Making rules, establishing boundaries and setting routines can be challenging for both parents and teachers. But children need rules to guide them, boundaries to give them a sense of safety and routines to give daily life predictability, according to a University of Georgia child development expert.
“Rules are the biggest foundation of guiding children’s behaviors,” said Diane Bales, a UGA Extension specialist with the College of Family and Consumer Sciences. “Children want the security of knowing what is expected of them and rules provide that.”
Rules about rules
One way children establish security and determine boundaries is by testing the rules.
“They are trying to find out if you are serious, if you are going to follow up,” Bales said. “Reinforce the rules every time. It is much harder to stop the behavior if children are inconsistently dealt with.”
It is easier for children to follow rules, and for adults to enforce them, if there are a few rules that are easy to understand. Bales suggests making as few rules as possible to cover as many things as possible.
A rule that says, ‘No hurting other people,’ covers hitting, biting, pushing and using hurtful words. It is easier for kids to understand specific meaningful rules than vague rules that leave room for interpretation. For example, ‘Don’t hurt other people’s feelings’ is too vague.
Bales also suggests phrasing rules in the positive.
“Rules should not be all negatives,” she said. “If you can phrase a rule that points out what they should do they are more likely to know what to do.”
If a rule requires children to walk in the hallway instead of run, say, ‘Walk in the hallway,’ instead of ‘No running in the hall.’ To encourage children to communicate their feelings before using violence, make a rule that says, ‘Talk, don’t hit.’
“Rules serve an important purpose so there needs to be an important reason to have them,” Bales said. A rule that states no one plays with Legos except on Wednesday afternoon is not a good rule.
Elementary school children can be involved in the rule-making process. Ask students to share ideas about how to get along and make each other happy. Then, post a list of the agreed-upon rules where everyone can see them. Teachers and parents can combine similar rules to cut down on the number of rules a child has to remember.
Rules also need to be developmentally appropriate. Consider the attention span and physical ability of the children. Rules should not be impossible to follow. Expecting a 2-year old to ‘clean their room’ may be too difficult for them because it is vague. But, asking them to put their toys back in the box when they are finished playing may be easier for them to follow through with.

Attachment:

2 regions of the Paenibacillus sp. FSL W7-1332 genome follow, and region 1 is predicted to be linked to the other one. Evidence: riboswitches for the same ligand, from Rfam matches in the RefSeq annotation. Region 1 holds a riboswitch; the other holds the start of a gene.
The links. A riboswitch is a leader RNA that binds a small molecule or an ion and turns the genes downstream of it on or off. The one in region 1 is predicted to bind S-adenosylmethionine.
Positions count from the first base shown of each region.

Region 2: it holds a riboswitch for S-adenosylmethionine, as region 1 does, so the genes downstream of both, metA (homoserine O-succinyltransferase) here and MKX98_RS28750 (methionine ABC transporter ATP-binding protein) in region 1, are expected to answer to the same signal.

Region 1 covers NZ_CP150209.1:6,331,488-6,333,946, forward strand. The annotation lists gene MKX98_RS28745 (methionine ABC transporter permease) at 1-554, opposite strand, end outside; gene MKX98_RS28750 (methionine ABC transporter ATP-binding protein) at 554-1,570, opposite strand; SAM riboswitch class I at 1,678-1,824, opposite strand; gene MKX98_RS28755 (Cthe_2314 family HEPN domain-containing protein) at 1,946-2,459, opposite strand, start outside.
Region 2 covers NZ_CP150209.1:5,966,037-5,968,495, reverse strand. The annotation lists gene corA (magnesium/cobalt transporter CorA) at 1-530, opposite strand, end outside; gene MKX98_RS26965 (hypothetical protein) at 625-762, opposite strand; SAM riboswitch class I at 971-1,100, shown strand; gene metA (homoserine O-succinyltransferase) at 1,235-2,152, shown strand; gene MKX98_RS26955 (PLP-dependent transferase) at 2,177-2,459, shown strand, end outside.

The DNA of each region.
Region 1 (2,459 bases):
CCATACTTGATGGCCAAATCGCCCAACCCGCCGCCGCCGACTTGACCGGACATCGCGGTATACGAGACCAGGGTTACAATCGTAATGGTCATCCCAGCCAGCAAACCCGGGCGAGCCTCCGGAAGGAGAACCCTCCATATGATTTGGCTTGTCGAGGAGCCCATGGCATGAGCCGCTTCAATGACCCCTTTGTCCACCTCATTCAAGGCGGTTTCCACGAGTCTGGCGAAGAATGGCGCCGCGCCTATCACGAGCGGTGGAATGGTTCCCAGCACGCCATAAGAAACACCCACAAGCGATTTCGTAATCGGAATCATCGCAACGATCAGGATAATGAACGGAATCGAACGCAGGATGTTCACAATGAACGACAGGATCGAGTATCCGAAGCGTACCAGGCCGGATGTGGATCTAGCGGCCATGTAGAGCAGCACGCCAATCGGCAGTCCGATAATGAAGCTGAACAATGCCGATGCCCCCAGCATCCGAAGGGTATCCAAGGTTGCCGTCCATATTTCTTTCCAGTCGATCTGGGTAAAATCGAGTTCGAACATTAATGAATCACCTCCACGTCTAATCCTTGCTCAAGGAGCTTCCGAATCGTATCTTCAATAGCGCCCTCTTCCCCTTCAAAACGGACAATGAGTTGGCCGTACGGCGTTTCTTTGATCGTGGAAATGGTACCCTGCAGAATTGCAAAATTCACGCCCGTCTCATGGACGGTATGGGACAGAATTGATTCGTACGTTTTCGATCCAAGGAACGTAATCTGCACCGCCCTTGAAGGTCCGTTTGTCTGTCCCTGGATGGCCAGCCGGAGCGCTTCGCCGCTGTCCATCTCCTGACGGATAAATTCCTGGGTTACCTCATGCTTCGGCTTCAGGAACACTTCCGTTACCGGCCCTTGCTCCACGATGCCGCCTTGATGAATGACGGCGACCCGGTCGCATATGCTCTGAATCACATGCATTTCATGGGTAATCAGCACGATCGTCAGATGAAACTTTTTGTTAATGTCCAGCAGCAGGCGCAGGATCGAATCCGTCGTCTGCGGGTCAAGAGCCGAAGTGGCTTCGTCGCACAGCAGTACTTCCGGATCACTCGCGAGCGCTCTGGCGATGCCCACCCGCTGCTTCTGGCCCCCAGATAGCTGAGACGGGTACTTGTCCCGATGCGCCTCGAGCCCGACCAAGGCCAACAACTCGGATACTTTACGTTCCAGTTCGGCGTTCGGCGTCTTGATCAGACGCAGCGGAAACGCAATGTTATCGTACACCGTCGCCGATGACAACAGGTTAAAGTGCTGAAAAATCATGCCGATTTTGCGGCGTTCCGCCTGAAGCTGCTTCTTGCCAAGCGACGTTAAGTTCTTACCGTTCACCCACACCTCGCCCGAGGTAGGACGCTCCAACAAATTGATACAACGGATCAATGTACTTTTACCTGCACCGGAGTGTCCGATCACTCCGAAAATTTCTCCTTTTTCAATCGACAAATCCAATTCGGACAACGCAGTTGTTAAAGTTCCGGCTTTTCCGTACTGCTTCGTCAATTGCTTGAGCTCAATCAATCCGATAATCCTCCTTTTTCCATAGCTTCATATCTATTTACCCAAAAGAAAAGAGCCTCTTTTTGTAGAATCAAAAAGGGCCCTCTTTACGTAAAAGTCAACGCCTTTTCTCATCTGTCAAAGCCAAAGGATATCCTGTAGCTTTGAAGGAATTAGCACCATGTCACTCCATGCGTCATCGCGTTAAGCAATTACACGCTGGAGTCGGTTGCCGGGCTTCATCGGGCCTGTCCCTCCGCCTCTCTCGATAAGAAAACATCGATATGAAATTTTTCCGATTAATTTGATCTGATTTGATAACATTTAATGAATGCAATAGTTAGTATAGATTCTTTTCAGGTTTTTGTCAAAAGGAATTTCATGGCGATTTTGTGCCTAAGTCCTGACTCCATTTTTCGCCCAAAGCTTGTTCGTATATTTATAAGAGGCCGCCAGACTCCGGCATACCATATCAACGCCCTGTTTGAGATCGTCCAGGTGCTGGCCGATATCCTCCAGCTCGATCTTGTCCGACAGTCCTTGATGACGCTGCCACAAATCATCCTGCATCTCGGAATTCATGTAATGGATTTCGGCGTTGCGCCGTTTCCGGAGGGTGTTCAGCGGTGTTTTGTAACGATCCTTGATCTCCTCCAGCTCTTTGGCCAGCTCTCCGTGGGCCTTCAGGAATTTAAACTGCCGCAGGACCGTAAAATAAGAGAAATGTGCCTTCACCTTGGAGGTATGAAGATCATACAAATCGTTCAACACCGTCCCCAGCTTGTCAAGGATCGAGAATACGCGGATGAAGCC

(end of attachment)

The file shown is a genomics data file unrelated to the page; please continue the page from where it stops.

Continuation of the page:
Bedtime, mealtimes and mornings are sources of mayhem for many families. There are a lot of tasks to complete in a short period of time. Set expectations, plan ahead and warn children of an upcoming change.
Younger children can benefit from a chart outlining the routines for the busiest times of the day.
“Have photos or stickers they can use to check off tasks as they complete them so they can see how they are moving along the journey,” Bales said. “Children get to the point where they can manage those steps with less intervention because that is what they do every day.”
To make mornings less stressful, do as much as possible the night before. Make lunches, plan breakfast and pick out the next day’s clothes.
“Having enough rest makes a huge difference with routines,” Bales said. “Elementary school-aged children need at least 10 hours of sleep each night.”
To transition children into an earlier bedtime, Bales suggests pushing the time back by 15 minutes a week until you get to the time you need. Be sure to build in time to wind down, too.
“Give kids some time to slow down their energy level,” she said. She suggests books or another low energy activity.
“Routines are good for children of any age,” she said. “They give kids security of what is going to happen.”
Whether you’re making rules or creating a routine, consistency is the key to successfully keeping both children and parents happy.
(April R. Sorrow is a science writer with the University of Georgia Public Affairs Office.)